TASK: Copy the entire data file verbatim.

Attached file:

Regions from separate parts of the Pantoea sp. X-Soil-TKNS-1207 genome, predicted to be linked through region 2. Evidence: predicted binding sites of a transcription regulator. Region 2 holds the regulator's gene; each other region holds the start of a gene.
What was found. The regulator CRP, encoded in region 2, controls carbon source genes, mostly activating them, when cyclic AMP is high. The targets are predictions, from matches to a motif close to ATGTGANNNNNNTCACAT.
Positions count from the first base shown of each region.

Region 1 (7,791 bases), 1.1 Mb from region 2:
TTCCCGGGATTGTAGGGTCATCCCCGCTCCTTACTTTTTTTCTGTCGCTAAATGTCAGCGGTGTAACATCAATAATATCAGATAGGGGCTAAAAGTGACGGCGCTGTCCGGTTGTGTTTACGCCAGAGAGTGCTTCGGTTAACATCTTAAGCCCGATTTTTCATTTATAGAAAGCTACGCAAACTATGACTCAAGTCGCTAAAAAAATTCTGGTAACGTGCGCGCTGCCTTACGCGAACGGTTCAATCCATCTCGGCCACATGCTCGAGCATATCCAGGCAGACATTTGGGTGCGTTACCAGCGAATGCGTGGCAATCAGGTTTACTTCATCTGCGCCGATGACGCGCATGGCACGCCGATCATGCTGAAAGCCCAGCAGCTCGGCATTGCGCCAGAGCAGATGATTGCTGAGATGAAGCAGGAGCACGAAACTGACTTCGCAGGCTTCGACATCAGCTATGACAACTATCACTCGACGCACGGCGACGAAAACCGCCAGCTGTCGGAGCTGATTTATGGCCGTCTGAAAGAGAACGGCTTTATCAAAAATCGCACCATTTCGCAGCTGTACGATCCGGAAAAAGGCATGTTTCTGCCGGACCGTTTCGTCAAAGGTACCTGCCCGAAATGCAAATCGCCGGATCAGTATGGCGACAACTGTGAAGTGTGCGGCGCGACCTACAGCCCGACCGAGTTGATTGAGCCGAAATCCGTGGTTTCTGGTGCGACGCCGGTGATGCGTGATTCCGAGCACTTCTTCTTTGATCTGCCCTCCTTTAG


Regions from separate parts of the Pantoea sp. X-Soil-TKNS-1207 genome, predicted to be linked through region 2. Evidence: predicted binding sites of a transcription regulator. Region 2 holds the regulator's gene; each other region holds the start of a gene.
What was found. The regulator CRP, encoded in region 2, controls carbon source genes, mostly activating them, when cyclic AMP is high. The targets are predictions, from matches to a motif close to ATGTGANNNNNNTCACAT.
Positions count from the first base shown of each region.

Region 1 (7,791 bases), 1.1 Mb from region 2:
TTCCCGGGATTGTAGGGTCATCCCCGCTCCTTACTTTTTTTCTGTCGCTAAATGTCAGCGGTGTAACATCAATAATATCAGATAGGGGCTAAAAGTGACGGCGCTGTCCGGTTGTGTTTACGCCAGAGAGTGCTTCGGTTAACATCTTAAGCCCGATTTTTCATTTATAGAAAGCTACGCAAACTATGACTCAAGTCGCTAAAAAAATTCTGGTAACGTGCGCGCTGCCTTACGCGAACGGTTCAATCCATCTCGGCCACATGCTCGAGCATATCCAGGCAGACATTTGGGTGCGTTACCAGCGAATGCGTGGCAATCAGGTTTACTTCATCTGCGCCGATGACGCGCATGGCACGCCGATCATGCTGAAAGCCCAGCAGCTCGGCATTGCGCCAGAGCAGATGATTGCTGAGATGAAGCAGGAGCACGAAACTGACTTCGCAGGCTTCGACATCAGCTATGACAACTATCACTCGACGCACGGCGACGAAAACCGCCAGCTGTCGGAGCTGATTTATGGCCGTCTGAAAGAGAACGGCTTTATCAAAAATCGCACCATTTCGCAGCTGTACGATCCGGAAAAAGGCATGTTTCTGCCGGACCGTTTCGTCAAAGGTACCTGCCCGAAATGCAAATCGCCGGATCAGTATGGCGACAACTGTGAAGTGTGCGGCGCGACCTACAGCCCGACCGAGTTGATTGAGCCGAAATCCGTGGTTTCTGGTGCGACGCCGGTGATGCGTGATTCCGAGCACTTCTTCTTTGATCTGCCCTCCTTTAG